“We live far away from a hospital,” Mabie said. “And there’s a lot of things that can be done for you, if you are the one in the ambulance on your way to the hospital.”
Steve Herzberg, an EMT with the Manitowish Waters Fire Company who also lives part-time in Sonoma County, Calif. spoke after Mabie.
He explained the recommended plan drafted by a third-party company the four towns contracted with, Strategic Management and Consulting (SMC).
SMC is a consulting firm that assists with various EMS and fire department issues. Co-founders Dana Sechler and Dan Williams worked for the state’s Department of Health Services EMS Office — Williams as the bureau chief and Sechler as the ALS/paramedic program coordinator.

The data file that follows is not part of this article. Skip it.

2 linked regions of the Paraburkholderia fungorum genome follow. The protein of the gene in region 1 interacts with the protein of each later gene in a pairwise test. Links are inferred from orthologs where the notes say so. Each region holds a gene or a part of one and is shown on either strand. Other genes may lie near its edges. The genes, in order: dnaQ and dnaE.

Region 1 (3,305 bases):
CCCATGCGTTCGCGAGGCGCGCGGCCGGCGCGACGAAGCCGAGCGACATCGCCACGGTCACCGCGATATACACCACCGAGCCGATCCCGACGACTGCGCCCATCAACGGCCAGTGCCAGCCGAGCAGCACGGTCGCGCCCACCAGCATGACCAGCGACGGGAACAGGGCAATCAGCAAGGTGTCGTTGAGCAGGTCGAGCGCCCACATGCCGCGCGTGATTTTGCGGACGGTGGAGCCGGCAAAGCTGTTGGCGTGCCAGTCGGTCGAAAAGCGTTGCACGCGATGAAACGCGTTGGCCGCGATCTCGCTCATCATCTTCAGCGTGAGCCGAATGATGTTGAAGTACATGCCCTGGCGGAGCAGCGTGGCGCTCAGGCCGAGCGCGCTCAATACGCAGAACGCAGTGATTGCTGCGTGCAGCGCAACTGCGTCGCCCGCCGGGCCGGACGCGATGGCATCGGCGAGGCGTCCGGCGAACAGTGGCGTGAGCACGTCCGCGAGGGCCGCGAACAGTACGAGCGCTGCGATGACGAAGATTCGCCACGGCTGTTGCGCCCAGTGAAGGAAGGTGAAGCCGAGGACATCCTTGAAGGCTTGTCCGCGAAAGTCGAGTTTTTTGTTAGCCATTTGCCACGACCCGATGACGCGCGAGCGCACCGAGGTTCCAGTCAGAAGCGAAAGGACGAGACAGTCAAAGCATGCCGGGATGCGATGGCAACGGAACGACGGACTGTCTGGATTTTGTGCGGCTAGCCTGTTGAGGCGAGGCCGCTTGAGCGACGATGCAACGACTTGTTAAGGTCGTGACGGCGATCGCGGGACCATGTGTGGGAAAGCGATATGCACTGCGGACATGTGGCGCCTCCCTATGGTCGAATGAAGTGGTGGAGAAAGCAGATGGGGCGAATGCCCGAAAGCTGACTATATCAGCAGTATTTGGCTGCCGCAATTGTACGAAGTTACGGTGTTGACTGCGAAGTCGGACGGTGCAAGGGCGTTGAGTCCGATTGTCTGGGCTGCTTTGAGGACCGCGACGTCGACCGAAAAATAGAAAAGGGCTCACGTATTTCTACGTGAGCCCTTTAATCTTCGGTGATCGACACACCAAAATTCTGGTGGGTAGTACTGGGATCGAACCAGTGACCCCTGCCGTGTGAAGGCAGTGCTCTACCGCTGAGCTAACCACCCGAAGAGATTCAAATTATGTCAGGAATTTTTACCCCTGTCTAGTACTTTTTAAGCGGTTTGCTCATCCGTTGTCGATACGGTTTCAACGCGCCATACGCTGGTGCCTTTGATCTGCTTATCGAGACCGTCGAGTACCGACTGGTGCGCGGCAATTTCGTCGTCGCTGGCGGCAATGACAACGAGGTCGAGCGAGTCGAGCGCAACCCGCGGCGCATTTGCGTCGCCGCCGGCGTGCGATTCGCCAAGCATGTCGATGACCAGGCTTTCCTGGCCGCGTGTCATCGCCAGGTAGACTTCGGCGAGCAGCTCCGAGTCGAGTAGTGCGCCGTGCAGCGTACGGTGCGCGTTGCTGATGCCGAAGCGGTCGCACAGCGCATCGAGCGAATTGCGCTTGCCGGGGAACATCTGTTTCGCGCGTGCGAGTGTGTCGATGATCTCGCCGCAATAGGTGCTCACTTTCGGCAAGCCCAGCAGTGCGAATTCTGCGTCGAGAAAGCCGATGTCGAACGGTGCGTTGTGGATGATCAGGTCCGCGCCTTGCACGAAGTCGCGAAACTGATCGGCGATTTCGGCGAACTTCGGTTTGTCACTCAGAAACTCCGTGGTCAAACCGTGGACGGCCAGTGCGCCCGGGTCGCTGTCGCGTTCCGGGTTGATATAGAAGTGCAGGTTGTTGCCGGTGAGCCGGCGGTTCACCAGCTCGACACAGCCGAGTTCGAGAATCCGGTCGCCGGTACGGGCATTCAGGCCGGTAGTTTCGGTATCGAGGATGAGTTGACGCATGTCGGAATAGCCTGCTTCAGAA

“The effort that has gone into this plan to taylor to these four towns is exemplary,” Herzberg said. “Not only will we have a more reliable service, we’re gonna try to up the level of care to paramedic service, so we don’t have to wait for paramedics to come up the highway when they’re available to give us a higher level of service.”
He said besides people supporting the four town consolidation, another way people can help is by training to become first responders themselves.
“All I can tell you is there are no new EMTs joining us in these four towns,” Herzberg said. “We’re losing people, we’re not gaining people. So, we need both more people and a better setup.”